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Opinion: Will Windows 8 power the first tablets you can live on?


I’ve been working with the brand new ThinkPad Android Tablet this week, and this is my second full week running the new Mango build on my Dell Windows phone. Even though Lenovo has done a nice job taming Android for this device, and provided a nice application load, what stands out is the hardware. Unfortunately, what also stands out is how much twiddling (technical term) you have to do to get Android just right. This is largely because Google appears to still be in that “build it yourself” mode that Apple left behind long ago, and Microsoft left behind with Windows Phone 7.

I’ve also been looking at the recent benchmarks between the new eight-core AMD FX chips on Windows 8. Surprisingly, it actually seems to match the typically more powerful Intel i7 (at least initially) on that platform, suggesting that Windows 8 likes lots of cores a lot.

Combine these two things and something rather interesting emerges; let’s explore that.

A tablet built for work

The ThinkPad tablet is the first Android device to bear the ThinkPad name, but it would make an obvious platform, with a later processor (we’ll get to that), for a Windows 8 product later next year. This tablet is thicker and heavier than an iPad, but far more robust, with a protected Gorilla Glass screen. It’s also easier to hold due to its soft back and rounded edges, and has a digitizer, so you can use it to draw and write on (including signatures) in high resolution. It charges via a standard mini-USB cable (which is pretty unique), and has a keyboard portfolio option that turns it into an ideal, and uniquely well built, little touch screen laptop computer, reaffirming Lenovo’s keyboard supremacy. There’s even a full SD slot, a full set of ports for expansion, and a dock, something that likely makes more sense in a Windows tablet than it does an Android product.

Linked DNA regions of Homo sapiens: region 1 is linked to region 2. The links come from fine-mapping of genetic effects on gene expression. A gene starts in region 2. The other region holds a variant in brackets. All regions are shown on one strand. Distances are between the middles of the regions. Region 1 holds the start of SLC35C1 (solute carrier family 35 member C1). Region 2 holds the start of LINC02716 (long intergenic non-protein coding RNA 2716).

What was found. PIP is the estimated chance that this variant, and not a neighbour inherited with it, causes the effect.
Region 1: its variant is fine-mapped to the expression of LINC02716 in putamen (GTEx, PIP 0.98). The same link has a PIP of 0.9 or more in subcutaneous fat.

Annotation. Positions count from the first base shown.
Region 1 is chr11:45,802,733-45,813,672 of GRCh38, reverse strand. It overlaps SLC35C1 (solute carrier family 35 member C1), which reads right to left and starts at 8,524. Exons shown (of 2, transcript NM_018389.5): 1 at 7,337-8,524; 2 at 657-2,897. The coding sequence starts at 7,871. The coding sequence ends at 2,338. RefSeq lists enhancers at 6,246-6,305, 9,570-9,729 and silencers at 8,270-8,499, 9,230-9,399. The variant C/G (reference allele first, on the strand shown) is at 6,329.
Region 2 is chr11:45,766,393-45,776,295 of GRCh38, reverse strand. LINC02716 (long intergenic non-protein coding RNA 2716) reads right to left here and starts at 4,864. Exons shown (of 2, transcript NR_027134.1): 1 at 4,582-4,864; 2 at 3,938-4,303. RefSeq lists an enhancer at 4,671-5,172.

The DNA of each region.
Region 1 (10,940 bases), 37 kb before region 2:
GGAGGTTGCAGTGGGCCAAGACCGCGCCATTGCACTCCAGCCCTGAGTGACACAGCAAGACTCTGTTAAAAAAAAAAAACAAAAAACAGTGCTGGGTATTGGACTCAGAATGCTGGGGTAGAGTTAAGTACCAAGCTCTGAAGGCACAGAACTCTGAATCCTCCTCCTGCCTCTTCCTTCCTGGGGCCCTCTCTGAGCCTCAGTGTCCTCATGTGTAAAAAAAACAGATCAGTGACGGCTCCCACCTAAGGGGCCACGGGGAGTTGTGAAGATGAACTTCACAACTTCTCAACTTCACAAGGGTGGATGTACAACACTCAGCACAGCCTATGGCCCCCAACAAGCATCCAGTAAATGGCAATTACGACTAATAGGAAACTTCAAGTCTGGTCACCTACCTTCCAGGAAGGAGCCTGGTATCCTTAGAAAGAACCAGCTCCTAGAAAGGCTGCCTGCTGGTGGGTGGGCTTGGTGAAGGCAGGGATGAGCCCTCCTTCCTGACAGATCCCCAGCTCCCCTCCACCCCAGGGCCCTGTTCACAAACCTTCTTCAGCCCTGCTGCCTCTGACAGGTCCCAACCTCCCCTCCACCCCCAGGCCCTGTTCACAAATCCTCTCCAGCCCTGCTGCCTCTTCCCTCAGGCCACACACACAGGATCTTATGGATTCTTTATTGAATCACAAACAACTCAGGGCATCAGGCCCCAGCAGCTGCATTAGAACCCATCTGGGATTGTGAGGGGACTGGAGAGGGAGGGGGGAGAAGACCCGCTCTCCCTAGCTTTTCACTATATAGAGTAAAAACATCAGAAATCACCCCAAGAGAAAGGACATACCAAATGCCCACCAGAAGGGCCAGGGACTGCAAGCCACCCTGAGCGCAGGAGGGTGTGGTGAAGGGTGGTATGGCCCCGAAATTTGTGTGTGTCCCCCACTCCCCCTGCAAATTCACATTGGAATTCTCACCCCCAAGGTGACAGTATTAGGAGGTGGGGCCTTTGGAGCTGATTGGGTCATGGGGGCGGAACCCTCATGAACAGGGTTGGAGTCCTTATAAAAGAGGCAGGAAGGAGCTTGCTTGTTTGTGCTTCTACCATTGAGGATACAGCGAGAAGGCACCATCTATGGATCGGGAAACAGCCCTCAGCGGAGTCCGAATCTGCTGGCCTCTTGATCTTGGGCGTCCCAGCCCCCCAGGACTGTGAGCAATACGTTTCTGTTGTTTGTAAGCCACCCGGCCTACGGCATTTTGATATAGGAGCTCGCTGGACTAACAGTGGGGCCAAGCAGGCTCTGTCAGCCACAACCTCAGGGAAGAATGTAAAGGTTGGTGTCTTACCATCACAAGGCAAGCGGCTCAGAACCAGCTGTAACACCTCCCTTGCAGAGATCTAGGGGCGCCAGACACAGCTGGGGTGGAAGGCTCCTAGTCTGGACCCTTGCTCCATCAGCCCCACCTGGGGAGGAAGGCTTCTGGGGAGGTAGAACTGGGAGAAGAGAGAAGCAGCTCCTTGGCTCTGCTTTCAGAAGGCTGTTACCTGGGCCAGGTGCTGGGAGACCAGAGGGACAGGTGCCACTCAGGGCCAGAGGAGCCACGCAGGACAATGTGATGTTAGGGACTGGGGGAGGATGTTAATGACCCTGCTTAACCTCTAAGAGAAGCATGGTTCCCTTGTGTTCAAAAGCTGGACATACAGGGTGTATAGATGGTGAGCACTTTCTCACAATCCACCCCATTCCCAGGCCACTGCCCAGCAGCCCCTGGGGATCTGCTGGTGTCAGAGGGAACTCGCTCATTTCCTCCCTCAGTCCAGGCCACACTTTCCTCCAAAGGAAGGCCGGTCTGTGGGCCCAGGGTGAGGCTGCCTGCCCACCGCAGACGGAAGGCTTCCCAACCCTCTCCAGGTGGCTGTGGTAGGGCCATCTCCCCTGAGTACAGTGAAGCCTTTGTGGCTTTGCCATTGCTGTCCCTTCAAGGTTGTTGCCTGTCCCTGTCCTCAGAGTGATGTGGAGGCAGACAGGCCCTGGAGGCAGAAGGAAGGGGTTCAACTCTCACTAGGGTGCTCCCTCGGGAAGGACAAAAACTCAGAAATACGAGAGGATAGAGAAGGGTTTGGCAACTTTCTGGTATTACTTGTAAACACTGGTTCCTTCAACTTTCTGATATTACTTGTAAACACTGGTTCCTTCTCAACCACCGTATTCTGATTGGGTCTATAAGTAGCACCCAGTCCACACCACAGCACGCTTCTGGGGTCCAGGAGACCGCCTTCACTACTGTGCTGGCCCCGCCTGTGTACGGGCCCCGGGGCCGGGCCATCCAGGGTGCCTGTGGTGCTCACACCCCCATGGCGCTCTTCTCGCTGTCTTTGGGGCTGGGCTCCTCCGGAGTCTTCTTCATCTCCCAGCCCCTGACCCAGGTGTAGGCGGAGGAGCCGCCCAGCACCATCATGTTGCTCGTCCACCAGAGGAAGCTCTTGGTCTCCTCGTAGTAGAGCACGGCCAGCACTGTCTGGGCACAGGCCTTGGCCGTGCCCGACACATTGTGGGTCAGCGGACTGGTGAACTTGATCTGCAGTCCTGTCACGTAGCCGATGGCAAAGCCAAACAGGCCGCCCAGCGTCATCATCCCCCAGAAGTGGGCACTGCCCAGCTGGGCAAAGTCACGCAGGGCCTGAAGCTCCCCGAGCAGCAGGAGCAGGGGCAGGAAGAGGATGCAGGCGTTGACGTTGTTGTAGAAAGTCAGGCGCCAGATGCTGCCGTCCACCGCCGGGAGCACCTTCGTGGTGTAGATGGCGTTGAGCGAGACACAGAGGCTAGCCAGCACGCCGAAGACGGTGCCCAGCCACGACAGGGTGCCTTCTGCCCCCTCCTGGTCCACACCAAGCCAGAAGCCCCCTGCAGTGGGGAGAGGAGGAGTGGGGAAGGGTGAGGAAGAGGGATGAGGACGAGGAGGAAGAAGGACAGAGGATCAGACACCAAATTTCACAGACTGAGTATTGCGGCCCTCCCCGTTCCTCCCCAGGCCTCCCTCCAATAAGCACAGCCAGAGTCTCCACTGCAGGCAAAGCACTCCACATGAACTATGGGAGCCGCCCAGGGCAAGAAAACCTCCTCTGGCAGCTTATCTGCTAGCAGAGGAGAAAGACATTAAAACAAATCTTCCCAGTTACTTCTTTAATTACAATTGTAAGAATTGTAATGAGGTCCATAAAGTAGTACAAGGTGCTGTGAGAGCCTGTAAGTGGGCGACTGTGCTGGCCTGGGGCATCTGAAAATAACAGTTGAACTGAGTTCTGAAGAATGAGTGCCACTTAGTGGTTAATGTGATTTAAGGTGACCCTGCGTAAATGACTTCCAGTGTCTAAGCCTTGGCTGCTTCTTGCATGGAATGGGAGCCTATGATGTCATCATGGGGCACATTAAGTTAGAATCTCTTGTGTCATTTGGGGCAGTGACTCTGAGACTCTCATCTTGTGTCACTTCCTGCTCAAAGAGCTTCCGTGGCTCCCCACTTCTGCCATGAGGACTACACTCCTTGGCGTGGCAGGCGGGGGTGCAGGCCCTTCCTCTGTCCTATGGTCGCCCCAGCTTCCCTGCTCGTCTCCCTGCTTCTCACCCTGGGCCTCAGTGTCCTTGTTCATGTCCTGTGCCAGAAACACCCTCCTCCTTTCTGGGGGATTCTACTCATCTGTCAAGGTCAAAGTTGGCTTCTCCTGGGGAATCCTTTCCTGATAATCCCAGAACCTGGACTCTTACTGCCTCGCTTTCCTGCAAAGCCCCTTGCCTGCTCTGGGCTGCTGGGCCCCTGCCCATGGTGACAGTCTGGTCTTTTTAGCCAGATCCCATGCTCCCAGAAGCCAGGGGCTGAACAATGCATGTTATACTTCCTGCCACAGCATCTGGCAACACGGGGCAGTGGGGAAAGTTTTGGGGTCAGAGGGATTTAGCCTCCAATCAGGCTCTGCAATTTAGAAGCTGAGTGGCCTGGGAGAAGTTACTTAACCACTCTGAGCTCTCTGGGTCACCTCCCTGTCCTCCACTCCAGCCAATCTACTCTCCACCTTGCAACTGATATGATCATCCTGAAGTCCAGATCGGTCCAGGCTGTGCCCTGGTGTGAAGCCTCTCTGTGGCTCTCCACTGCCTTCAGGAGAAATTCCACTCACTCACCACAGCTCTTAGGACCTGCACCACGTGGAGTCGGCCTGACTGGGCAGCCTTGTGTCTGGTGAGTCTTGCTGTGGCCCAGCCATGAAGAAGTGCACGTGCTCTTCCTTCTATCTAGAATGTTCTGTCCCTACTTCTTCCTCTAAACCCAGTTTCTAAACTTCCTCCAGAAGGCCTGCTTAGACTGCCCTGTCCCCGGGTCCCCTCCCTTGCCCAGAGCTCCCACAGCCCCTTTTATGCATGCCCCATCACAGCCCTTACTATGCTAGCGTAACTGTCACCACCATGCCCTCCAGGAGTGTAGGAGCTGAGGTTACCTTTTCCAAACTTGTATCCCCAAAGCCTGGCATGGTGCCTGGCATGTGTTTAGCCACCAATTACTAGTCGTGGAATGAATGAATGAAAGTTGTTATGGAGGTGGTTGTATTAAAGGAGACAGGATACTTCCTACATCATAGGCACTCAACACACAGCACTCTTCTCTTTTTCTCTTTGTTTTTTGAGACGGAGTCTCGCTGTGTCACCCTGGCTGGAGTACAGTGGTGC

The software load out includes Citrix and management software for corporate types, a number of tools to simplify Android, and an optional electric pressure sensitive stylus, which nests in the device. In short, unlike most tablets, this is no toy. It is built to do a job, and with a different OS, many could likely live off of it.

Windows 8 on AMD FX

If you benchmark AMD’s new FX processors on a system running the current Alpha build of Windows 8, the thing that stands out is that it loves cores. No, it adores them, and it makes Windows 7 multi-threading look ancient by comparison. The FX processor’s strength lies in its multiple cores, and its major weakness is single-core performance, where it sucks. Windows 8 was made for this processor. It loves each one of those cores like an overpaid hooker.


ARM is weak on single-core performance, but future designs are expected to quickly blow out the two-core parts that are currently in use, replacing them with four, eight or more cores over the next few years. This suggests that Windows 8 should deliver surprising performance while maintaining existing battery life on the next-generation Tegra platform (the ThinkPad tablet uses a Tegra 2 chip).

By the way, a side note; these FX results suggest that AMD and Microsoft must be working unusually closely on Windows 8, which should give AMD some advantages next year.

An ARM-X86 hybrid?

The next version of Android, Ice Cream Sandwich, is supposed to improve the Android experience significantly. However, I’ll believe that when I see it, given Google’s history here. Still, I think the idea that I might be able to actually live off a tablet could be really interesting. Clearly, both the x86 and the ARM vendors will be working hard to get there first, with the ARM guys struggling with performance and the x86 guys struggling with battery life. Hmmm, ARM-x86 hybrid anyone? On Windows 8, it could work, and I’ll bet someone figures that out. Now wouldn’t that be revolutionary?

Guest contributor Rob Enderle is the founder and principal analyst for the Enderle Group, and one of the most frequently quoted tech pundits in the world. Opinion pieces denote the opinions of the author, and do not necessarily represent the views of Digital Trends.